The 2013 Tour de France will be announced October 24. What would you like to see?
There’s a number of rumors, mostly voiced in Belgian corners, as always, that the 2013 edition of the Tour de France will be something different entirely. As Boldy Predicted in August, the 100th Tour de France is going to go down as the most memorable in the history of the race. Expect to see Mount Ventoux, the Tourmalet, the Col de la Croix de Fer, and almost certainly the Alpe d’Huez. Now, it’s rumored (and somewhat unprofessionally reported) that the race will not only go up the 21 switcbacked Alpe d’Huez, and not only go up said climb twice, but may even finish the entire Tour atop the climb. Color me surprised.
The Tour has only been finishing on the Champs Elysees since 1975, when the tradition of sipping champagne en route the capitol began and the peloton only raced the circuits in Paris. But pressure from fans expecting a huge race in 2013, plus the Tour’s competition with other Grand Tours may change that forever. Neither the Giro or the Vuelta have a stage dedicated in large part to celebration, and their final stages have routinely been highly dramatic. While the Tour has always tried to make the pentultimate stage exciting with either a time trial or mountain stage (think Mount Ventoux in 2009, or most Stage 20 time trials), the last day has been under 80 miles and only raced for about 30.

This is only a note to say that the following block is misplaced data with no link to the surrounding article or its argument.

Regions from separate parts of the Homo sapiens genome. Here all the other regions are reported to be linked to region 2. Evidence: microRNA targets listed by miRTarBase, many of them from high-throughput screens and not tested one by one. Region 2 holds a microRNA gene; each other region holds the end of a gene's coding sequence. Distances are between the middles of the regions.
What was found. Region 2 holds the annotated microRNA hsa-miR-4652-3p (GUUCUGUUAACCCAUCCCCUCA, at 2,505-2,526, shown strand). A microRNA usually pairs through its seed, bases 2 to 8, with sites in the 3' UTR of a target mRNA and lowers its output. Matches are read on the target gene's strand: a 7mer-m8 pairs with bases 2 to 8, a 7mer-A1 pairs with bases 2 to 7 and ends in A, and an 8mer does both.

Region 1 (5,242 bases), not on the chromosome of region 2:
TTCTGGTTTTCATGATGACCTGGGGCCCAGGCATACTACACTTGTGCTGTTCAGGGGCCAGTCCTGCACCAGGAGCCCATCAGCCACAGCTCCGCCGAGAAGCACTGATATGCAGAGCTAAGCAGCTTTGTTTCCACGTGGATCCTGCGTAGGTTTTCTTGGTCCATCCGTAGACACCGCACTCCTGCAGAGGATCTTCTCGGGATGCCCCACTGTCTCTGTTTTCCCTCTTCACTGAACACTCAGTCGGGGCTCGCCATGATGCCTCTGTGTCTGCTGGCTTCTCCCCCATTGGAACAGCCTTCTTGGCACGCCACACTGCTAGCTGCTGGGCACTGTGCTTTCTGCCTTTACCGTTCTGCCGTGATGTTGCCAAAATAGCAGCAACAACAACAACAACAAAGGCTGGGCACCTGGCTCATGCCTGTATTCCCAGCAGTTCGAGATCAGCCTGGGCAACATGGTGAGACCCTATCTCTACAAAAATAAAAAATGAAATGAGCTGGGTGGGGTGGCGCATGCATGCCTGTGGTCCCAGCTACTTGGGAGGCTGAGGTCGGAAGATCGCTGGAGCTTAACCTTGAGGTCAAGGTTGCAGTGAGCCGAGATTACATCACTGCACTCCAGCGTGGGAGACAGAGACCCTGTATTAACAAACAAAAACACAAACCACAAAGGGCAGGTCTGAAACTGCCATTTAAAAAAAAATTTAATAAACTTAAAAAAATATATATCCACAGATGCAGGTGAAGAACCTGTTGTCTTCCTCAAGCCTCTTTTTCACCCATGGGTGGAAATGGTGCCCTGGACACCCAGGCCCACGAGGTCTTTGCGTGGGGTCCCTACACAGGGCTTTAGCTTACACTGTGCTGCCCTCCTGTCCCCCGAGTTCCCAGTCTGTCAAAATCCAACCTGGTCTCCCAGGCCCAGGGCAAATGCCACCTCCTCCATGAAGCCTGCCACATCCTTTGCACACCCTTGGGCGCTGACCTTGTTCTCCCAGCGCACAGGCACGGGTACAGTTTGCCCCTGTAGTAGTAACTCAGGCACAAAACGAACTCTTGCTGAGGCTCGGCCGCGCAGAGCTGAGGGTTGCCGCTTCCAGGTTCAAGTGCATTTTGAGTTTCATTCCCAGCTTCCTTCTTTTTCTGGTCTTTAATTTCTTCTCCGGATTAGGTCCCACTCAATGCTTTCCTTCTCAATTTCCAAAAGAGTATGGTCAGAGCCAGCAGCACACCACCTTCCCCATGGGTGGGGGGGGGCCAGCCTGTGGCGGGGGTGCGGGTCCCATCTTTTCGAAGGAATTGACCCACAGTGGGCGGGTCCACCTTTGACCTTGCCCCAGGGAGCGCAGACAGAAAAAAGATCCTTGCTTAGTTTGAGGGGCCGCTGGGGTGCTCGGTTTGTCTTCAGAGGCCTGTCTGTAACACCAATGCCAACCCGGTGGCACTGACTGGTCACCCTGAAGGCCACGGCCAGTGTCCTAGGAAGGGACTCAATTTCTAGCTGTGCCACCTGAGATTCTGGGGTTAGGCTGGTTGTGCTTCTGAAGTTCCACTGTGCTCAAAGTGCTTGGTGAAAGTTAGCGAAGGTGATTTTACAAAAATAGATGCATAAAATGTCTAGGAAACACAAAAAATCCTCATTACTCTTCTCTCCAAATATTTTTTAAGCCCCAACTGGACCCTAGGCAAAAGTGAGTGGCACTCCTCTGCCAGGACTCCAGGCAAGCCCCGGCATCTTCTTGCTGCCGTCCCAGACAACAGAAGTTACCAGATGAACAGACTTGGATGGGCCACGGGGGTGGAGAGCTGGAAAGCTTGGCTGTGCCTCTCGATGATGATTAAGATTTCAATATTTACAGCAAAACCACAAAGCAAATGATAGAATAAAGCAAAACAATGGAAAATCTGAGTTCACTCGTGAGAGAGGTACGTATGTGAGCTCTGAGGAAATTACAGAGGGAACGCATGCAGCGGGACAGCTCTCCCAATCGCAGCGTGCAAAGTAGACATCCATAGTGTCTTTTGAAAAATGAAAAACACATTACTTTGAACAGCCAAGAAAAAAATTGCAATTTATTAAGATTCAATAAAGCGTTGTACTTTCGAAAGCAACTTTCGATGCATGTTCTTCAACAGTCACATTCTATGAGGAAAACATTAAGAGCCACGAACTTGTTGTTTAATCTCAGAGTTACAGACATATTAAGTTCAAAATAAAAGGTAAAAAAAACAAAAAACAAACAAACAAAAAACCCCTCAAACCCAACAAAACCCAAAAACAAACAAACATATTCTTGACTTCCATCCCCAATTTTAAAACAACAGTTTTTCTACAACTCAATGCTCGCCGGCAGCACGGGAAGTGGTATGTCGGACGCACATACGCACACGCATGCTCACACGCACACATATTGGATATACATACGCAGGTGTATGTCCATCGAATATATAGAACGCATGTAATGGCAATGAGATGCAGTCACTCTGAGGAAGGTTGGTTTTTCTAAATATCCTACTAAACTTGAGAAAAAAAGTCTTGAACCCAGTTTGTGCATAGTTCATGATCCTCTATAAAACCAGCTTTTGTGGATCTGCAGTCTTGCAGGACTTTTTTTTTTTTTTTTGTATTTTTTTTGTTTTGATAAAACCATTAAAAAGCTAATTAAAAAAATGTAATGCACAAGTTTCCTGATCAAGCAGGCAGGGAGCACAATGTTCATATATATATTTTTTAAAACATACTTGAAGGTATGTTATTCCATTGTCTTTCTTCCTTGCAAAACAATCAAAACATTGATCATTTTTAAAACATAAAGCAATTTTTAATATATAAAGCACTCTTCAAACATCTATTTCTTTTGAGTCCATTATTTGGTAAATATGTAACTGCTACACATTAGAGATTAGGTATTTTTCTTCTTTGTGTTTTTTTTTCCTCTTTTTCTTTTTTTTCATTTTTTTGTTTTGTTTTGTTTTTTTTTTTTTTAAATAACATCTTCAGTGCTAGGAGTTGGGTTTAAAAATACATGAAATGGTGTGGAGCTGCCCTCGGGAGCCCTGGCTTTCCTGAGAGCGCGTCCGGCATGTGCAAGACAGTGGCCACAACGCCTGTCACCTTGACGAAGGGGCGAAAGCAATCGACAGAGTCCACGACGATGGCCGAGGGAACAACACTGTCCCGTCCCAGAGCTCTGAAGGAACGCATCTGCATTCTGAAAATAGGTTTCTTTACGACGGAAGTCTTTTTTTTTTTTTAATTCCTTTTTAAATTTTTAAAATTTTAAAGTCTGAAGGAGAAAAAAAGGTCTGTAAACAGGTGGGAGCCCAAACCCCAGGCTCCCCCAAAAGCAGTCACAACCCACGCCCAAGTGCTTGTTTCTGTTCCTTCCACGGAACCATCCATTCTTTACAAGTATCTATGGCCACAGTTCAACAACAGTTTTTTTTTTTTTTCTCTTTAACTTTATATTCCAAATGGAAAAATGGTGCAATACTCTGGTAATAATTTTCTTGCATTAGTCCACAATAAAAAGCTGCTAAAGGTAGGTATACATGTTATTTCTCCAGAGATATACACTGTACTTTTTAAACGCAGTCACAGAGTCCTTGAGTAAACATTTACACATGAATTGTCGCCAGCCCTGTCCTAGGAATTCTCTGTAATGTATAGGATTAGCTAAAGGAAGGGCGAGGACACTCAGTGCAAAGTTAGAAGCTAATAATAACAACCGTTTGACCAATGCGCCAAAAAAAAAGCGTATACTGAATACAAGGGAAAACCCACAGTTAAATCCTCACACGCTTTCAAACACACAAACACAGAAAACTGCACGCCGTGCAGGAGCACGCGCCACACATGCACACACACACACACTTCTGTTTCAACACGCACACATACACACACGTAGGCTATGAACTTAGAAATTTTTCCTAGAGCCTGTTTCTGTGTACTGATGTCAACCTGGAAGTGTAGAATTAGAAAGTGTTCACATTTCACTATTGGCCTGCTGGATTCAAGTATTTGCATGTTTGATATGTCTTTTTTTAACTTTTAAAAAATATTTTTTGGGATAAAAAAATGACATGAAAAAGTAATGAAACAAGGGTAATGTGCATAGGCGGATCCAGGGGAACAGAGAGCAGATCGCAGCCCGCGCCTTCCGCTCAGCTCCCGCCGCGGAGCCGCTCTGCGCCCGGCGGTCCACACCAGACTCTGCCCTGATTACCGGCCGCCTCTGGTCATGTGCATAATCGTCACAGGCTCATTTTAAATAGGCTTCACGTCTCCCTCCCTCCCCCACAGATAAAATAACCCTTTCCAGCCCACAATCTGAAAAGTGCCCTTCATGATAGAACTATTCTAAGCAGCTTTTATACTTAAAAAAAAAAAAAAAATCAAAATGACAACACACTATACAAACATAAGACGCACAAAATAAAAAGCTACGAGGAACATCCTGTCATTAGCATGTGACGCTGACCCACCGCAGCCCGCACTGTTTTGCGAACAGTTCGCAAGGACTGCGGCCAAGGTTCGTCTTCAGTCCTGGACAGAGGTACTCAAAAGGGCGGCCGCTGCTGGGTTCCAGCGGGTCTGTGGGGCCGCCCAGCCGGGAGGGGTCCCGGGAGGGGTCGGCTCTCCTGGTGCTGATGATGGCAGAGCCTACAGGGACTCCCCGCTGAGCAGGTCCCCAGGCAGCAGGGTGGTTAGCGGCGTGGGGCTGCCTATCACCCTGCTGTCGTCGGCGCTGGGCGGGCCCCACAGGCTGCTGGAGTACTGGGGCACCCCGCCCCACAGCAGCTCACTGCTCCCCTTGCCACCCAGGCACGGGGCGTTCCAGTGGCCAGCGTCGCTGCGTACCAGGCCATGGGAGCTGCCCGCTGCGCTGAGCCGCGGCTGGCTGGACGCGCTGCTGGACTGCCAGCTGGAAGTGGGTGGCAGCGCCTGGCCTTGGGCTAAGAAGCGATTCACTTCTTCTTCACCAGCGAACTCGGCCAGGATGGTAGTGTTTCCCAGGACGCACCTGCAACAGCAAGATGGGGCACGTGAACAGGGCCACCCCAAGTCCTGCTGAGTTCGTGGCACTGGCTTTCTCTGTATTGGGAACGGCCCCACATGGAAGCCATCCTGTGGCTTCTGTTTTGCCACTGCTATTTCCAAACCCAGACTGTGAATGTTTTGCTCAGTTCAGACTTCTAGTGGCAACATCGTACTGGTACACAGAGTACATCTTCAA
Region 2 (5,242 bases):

Perhaps it is Mark Cavendish’s four straight wins on the Champs that have helped to move the Tour’s new plan along. The Manxman’s dominance has been historic, but it leaves room for more options. We won’t know until October 24 if the double climb of Alpe d’Huez is for real, but I’d be willing to put money on the race not finishing in Paris for the first time in nearly forty years. What you will see is an amazing final week that should feature some high summit finishes tailor-made for the likes of Chris Froome, Teejay Vangarderen and Janez Brajkovic. And with any luck, we will be treated to renewed, spindly hostilities between Alberto Contador and a healed Andy Schleck. Mount Ventoux Friday, the Alpe on Sunday with the Col Route (Madeleine, de Fer, et al.) on Saturday. Write it down.